One big change over the past year is how many of these brands are no longer focusing on selling phones. The AT&T- and T-Mobile-based brands, especially, work with unlocked phones, so take a look at our list of The Best Unlocked Phones and The Best Super-Cheap Unlocked Phones for a handset to use. They may also work with your old device from your previous carrier.
We also need to explain TracFone, which is the grandaddy of the MVNOs, and appears in many guises. All of the TracFone brands tend to change their plans frequently, sometimes even trading bonuses between them, so it's good to know what's TracFone and what isn't. Family Mobile, Net10, Page Plus, Simple Mobile, Straight Talk, Telcel America, Total Wireless, and yes, TracFone, are all TracFone.
Finally, these aren't the only carriers you should consider. Depending on your needs, even one of the big four networks could have a plan that works for you. For more plan shopping advice, check out our story on How to Save Money on Your Cell Phone Plan. And for the best carrier service where you live, check out our results for the Fastest Mobile Networks.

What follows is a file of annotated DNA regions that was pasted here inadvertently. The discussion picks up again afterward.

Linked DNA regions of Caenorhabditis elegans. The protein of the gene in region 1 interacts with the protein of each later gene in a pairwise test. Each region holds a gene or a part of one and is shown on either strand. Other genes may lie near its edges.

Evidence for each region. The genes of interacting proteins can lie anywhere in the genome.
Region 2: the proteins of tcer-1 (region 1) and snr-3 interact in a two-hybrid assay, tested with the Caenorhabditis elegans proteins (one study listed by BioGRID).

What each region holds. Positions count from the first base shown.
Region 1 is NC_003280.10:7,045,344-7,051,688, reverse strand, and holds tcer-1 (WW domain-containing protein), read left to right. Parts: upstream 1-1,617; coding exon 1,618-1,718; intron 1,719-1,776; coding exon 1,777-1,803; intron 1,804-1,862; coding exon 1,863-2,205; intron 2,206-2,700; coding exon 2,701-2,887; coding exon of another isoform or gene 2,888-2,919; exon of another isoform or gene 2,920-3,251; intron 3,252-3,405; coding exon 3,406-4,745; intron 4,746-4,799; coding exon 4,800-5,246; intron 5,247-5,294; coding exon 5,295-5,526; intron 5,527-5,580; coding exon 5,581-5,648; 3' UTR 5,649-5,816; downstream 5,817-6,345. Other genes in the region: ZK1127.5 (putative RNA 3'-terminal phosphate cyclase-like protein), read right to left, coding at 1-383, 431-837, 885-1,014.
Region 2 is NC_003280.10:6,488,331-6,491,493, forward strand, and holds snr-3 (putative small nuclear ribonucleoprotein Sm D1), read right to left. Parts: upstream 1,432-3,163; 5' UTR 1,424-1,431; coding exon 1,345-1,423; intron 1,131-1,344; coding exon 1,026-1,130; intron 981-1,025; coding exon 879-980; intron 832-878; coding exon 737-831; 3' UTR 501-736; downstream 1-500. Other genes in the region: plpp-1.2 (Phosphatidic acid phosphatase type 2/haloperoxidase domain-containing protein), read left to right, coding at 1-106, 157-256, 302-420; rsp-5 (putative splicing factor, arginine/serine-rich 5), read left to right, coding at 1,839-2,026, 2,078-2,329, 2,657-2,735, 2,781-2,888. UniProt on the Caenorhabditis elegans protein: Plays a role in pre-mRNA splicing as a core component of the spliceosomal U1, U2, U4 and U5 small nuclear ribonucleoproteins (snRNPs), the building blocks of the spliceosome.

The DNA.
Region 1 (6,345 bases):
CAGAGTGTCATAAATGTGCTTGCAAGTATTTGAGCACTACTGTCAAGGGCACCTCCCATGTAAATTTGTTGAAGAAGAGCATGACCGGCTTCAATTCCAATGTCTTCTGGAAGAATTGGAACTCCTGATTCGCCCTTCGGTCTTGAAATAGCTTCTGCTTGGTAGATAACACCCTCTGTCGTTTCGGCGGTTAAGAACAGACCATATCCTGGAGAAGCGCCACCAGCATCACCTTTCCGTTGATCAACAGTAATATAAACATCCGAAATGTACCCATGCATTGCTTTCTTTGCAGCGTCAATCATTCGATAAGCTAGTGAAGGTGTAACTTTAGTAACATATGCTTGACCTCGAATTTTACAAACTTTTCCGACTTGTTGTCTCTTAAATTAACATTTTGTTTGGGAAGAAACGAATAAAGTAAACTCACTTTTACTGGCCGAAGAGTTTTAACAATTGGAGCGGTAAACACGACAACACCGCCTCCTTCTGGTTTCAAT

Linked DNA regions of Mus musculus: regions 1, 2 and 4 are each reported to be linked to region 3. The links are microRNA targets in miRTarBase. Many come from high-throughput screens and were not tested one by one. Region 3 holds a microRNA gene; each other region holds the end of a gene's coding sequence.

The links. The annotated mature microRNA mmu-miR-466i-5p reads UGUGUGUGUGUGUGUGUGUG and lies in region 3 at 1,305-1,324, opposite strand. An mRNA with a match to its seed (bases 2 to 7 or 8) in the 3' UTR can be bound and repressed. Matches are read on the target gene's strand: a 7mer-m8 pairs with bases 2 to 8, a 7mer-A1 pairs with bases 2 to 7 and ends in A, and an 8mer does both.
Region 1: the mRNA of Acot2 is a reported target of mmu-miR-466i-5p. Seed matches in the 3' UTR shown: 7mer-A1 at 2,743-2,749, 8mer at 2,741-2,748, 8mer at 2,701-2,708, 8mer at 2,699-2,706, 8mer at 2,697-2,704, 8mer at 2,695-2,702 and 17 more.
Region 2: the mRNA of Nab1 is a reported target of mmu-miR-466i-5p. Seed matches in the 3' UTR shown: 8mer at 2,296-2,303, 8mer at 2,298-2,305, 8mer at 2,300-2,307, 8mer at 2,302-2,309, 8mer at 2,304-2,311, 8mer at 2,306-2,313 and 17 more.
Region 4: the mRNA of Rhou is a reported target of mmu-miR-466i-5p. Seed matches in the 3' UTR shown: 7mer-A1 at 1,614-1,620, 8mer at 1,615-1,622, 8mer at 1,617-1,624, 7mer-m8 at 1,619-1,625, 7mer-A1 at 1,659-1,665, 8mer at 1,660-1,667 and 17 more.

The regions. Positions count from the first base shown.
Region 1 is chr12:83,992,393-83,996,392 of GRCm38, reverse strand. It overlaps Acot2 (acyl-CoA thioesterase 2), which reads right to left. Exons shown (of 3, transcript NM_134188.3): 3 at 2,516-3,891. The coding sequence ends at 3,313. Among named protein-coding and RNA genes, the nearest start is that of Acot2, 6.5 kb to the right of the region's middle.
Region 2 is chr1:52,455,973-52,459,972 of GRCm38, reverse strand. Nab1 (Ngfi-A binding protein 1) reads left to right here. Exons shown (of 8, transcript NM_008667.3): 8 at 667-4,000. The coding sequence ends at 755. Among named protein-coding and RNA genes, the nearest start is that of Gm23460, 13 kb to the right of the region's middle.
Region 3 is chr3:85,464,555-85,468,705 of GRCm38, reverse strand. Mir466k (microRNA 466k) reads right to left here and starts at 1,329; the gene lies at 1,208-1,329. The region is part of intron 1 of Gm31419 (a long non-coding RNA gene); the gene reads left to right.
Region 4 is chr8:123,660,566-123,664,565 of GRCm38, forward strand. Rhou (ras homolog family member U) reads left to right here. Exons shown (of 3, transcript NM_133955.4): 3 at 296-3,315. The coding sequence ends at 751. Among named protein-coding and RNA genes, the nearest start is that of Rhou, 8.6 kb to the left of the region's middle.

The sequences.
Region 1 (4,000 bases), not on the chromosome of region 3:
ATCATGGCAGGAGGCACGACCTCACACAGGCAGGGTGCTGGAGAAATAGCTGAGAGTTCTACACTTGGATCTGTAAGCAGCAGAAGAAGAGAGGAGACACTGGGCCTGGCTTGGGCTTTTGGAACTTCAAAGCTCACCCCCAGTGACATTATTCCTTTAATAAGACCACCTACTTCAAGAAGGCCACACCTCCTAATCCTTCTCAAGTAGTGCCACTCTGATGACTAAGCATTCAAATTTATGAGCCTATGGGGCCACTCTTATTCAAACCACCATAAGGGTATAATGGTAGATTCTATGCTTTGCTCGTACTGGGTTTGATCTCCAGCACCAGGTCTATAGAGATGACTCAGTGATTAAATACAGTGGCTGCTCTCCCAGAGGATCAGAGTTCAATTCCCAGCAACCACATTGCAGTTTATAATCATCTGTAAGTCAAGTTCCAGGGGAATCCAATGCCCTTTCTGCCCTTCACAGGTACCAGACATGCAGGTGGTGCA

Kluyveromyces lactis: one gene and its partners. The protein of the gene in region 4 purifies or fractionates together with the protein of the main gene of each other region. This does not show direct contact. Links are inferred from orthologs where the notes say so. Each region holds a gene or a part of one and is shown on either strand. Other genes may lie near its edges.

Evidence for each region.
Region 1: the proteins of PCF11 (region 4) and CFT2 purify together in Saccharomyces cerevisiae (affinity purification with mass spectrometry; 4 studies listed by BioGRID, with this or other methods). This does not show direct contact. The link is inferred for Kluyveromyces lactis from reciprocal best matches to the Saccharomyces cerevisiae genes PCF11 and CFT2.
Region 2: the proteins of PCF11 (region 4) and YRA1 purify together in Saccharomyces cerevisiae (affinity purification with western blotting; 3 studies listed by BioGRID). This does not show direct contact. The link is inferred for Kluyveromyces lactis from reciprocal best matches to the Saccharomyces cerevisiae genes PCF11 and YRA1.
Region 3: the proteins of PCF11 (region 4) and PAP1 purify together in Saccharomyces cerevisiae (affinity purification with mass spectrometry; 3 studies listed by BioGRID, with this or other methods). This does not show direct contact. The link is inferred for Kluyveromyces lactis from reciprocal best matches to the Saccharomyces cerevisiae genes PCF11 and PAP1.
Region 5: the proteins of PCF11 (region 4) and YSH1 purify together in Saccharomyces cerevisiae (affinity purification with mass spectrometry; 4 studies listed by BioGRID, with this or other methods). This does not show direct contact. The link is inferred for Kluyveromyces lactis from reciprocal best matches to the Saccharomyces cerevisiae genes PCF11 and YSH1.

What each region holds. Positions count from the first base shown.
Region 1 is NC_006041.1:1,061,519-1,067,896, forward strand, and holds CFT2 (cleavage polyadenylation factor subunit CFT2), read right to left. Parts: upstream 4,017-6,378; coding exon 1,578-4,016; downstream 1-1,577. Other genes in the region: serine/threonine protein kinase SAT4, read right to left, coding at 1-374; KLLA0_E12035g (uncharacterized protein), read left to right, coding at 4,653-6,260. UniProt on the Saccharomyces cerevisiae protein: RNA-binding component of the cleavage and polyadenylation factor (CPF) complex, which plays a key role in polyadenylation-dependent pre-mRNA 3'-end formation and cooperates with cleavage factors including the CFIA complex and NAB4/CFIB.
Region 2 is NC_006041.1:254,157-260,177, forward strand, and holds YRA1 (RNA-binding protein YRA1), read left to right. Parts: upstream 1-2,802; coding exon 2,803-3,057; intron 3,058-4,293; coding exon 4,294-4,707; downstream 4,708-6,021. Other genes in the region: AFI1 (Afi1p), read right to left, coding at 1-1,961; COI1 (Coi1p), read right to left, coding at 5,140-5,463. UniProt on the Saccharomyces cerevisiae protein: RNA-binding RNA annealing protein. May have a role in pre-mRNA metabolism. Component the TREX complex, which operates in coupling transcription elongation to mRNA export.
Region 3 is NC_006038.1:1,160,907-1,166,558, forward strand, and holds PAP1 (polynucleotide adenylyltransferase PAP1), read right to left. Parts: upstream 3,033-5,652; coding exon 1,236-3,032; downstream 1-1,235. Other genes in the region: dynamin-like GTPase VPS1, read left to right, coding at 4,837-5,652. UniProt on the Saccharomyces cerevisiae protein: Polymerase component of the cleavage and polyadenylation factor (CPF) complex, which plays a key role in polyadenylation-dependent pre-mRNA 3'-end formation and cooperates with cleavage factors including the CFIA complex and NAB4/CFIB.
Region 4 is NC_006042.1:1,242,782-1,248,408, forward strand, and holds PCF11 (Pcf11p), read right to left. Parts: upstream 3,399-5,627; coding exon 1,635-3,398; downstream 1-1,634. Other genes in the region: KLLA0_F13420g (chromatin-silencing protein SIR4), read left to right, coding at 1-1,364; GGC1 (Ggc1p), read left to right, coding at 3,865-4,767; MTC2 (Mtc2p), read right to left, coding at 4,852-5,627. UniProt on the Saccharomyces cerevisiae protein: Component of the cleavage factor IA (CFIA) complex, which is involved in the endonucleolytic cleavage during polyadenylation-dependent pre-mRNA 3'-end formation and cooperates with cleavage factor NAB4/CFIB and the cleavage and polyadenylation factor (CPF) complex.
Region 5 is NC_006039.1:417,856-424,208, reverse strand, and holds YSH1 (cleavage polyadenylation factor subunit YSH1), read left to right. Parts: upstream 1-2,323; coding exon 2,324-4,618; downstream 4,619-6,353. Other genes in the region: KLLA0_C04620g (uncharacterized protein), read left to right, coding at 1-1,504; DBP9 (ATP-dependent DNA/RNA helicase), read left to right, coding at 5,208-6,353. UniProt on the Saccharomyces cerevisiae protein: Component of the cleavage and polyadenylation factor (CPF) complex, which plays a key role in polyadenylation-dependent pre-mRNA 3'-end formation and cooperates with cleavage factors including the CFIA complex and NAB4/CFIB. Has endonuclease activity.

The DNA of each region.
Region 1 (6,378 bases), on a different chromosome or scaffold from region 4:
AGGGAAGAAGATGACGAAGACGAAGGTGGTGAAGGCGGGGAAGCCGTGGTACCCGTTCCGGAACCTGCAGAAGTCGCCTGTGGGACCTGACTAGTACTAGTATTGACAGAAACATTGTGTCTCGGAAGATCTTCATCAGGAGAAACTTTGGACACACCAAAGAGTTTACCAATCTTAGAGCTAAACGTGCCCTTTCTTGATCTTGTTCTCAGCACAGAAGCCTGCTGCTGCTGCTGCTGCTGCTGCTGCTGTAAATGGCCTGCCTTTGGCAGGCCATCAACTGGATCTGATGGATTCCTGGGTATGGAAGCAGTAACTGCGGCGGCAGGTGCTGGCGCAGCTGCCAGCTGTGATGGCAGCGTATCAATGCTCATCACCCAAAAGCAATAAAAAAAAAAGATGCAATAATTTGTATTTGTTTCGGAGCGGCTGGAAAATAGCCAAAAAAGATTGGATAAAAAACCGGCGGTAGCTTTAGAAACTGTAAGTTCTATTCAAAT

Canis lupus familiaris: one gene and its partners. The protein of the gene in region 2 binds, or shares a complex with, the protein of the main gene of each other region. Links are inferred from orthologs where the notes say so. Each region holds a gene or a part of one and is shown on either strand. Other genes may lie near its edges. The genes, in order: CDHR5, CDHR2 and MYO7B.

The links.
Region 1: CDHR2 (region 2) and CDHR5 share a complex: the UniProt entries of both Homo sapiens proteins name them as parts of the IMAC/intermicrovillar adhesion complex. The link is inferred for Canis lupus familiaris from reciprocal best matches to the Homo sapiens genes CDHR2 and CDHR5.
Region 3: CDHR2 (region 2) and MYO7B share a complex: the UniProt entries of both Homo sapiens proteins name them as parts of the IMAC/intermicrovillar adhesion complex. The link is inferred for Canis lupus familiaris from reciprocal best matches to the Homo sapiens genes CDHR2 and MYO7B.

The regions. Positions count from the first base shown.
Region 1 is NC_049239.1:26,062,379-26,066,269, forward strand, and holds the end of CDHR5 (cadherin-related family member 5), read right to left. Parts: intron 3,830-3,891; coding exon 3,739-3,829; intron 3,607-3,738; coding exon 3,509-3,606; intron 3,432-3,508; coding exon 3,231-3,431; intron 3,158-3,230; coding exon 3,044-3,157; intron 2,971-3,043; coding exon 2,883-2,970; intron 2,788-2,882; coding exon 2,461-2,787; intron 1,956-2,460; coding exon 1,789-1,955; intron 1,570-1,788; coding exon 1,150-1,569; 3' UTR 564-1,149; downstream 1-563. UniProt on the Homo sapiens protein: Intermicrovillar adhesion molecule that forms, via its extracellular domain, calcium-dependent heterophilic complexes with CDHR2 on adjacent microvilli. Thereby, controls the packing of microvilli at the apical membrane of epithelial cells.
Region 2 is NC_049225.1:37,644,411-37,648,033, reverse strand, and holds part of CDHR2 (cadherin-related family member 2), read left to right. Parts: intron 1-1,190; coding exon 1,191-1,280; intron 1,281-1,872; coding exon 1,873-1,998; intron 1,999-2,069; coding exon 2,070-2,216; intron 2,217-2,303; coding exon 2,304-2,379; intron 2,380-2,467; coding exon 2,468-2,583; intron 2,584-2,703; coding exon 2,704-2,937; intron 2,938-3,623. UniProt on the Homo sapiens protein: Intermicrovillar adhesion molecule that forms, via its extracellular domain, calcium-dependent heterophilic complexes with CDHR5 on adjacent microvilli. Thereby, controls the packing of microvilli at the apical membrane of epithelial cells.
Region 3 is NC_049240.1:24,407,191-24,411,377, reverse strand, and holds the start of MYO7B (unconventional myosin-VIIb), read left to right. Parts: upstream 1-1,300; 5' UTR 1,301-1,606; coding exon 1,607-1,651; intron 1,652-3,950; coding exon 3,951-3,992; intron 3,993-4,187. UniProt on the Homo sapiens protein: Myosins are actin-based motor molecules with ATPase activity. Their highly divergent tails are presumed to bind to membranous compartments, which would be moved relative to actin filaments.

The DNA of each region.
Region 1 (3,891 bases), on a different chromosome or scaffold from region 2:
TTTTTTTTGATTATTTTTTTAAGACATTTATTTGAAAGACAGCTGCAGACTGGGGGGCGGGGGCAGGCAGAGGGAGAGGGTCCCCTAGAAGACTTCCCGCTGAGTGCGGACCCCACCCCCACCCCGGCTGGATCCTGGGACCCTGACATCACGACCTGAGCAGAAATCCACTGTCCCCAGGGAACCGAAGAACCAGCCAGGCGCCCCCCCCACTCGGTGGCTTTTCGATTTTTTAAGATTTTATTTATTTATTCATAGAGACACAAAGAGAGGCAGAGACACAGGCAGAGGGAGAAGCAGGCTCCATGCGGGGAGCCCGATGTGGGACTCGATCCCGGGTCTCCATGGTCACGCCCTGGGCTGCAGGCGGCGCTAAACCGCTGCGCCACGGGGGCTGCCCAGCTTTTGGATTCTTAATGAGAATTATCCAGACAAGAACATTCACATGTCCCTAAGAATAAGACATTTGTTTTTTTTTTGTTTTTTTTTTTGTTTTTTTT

The cheapest option other than free services like RingPlus and FreedomPop (which we don't recommend because of customer service complaints), ChatSIM costs $15 for the SIM, plus $15 per year. Yep, that's per year. It even works globally. The catch: it's for messaging only, through a list of approved apps including WhatsApp and Facebook Messenger. There's no standard calling, no SMS, and no iMessage. You can buy credits for picture messaging and VOIP calling. I have a ChatSIM loaded into the phone I give my 10-year-old when we get separated, because I don't have to worry about maintaining it.